Skinner monthly Discovery auctions are approachable and keenly followed by seasoned and novice buyers alike for their affordability and diverse, eclectic offerings. A recent Country Americana auction featured a broad and eclectic selection of 18th, 19th, and 20th-century furniture, folk art, ceramics, metalwork, fine art, and textiles. Department specialist Kyle Johnson weighs-in on some of the areas where he saw strong auction results.
Six Graduated Painted Firkins, 19th century (Lot 18, Sold for: $1,599)
Six Graduated Painted Firkins, 19th century
This group of six graduated buckets hammered for $1,300, outperforming the expected $600-800 estimate. Despite exhibiting a few minor condition issues as a result of age, general wear and use, the pleasing and original painted surfaces on each of these buckets were enough to nearly double the estimate. These would look great in a country setting, either stacked or filled with fresh wildflowers.
Small Group of Wooden Domestic Items (Lot 25, Sold for: $1,230
Small Group of Wooden Domestic Items
This group of wooden domestic items, hammered for $1,000, well past its $400-600 estimate. There were a few pieces of particular interest in this lot, including a large blue-painted turned bowl, a miniature firkin, and a butter stamp with an ornately carved eagle, bearing the initials “M.R.” Buyers are looking for strong examples of a form and found that in this grouping.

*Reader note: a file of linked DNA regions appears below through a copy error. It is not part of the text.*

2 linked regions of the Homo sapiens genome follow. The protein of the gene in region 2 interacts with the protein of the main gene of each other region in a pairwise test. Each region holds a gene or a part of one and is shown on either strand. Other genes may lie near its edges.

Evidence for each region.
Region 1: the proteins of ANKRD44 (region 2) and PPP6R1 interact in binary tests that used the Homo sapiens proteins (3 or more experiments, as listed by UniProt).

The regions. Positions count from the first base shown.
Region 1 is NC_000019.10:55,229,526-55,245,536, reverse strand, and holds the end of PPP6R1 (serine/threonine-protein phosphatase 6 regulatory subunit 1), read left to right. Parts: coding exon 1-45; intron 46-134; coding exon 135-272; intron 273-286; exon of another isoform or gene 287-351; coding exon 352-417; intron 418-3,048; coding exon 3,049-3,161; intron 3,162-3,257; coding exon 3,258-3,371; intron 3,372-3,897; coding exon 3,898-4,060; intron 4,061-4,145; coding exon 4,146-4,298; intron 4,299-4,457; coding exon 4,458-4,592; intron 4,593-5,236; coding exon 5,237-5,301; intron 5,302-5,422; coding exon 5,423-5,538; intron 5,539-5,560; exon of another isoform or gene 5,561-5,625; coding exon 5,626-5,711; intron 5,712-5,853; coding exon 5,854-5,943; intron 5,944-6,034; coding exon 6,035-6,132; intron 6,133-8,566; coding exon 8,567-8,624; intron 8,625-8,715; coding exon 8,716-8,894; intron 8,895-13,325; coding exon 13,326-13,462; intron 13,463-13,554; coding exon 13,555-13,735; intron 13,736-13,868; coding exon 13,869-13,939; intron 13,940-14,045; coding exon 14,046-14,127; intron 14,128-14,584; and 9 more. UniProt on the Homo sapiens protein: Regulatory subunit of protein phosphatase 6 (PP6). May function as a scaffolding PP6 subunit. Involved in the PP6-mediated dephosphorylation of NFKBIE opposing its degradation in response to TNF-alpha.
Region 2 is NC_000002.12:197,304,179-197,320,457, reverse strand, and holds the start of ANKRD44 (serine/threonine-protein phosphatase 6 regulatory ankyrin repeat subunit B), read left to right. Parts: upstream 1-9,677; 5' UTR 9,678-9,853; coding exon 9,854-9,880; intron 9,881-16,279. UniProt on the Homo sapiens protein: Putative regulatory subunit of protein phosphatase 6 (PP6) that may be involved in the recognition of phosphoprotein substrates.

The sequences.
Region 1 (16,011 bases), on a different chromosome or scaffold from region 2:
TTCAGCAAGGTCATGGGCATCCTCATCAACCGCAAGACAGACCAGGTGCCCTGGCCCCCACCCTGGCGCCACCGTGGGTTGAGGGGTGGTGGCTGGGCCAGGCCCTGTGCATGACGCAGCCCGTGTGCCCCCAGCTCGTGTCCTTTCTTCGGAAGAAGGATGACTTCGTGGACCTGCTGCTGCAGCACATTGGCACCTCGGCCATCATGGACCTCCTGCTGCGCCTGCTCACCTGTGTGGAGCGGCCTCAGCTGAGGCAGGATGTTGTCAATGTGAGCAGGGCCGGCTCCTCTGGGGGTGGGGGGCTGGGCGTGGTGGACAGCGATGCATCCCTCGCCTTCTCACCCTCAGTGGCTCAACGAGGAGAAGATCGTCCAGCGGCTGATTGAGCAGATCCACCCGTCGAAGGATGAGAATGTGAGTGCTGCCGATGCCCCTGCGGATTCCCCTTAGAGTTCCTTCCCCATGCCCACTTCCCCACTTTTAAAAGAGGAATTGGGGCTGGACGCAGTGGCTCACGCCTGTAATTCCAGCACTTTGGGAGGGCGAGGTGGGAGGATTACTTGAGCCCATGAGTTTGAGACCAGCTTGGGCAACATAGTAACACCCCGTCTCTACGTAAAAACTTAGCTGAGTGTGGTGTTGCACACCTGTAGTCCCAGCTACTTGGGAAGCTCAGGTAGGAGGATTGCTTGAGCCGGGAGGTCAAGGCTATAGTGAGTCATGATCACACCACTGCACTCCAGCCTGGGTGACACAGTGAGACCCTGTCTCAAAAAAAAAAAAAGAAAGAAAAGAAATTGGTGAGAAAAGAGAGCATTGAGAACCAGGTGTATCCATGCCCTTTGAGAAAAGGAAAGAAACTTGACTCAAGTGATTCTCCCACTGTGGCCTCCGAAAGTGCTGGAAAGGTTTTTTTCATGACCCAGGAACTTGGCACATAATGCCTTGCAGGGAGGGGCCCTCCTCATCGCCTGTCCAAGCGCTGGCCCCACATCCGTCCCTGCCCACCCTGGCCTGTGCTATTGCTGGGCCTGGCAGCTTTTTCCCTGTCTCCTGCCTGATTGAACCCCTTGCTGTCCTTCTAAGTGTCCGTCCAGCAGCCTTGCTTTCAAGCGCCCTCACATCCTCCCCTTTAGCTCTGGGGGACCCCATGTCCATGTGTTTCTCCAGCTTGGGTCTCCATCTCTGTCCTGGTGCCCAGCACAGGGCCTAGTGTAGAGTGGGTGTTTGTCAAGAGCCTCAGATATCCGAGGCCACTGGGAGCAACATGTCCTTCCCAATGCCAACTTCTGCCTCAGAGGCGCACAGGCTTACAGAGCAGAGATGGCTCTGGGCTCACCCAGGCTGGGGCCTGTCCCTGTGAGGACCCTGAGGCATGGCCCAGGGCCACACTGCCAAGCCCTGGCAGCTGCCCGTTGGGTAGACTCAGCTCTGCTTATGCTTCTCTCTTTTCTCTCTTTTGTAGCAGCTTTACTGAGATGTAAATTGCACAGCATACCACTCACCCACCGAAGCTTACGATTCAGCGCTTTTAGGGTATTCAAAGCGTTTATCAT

Two Cobalt-decorated Stoneware Crocks, “John Burger/Rochester” and “J. & E. Norton/Bennington, V.T. (Lot 338, Sold for: $1,107
Two Cobalt-decorated Stoneware Crocks, “John Burger/Rochester” and “J. & E. Norton/Bennington, V.T.
Cobalt-decorated stoneware is plentiful at auction. These two cobalt-decorated stoneware crocks, hammered for $900 against a $200-300 estimate. While Norton crocks from Massachusetts and Vermont are plentiful in these parts, we don’t see much representation from upstate New York. The second crock in the group, the John Burger of Rochester, with a simple and well-centered flower and number “2” has contributed to an upward trend in the stoneware market from this region.
Two Julius and Edward Norton “Bennington Stone-Ware Pottery” Broadsides, mid-19th century (Lot 90, Sold for: $431)
Two Julius and Edward Norton “Bennington Stone-Ware Pottery”
Broadsides, mid-19th century
Piggybacking on the success seen in stoneware, two broadsides for J. & E. Norton’s “Bennington Stone-Ware Company,” sold for $350. Rarely do we see 19th century ephemera relating to the material we sell. Showing vignettes of the pottery, these price sheets caught the attention of both ephemera and stoneware collectors, as well as historians.
Leeds Creamware Ceramic Teapot, England, 18th century (Lot 202, Sold for: $738)
Leeds Creamware Ceramic Teapot, England, 18th century
A Leeds creamware teapot with pierced gallery and green striping, hammered at $600, past its $300-400 estimate, despite having a restored lid. One might attribute its success to its 18th century origins, but I think the simplicity and clean design were the main contributors.
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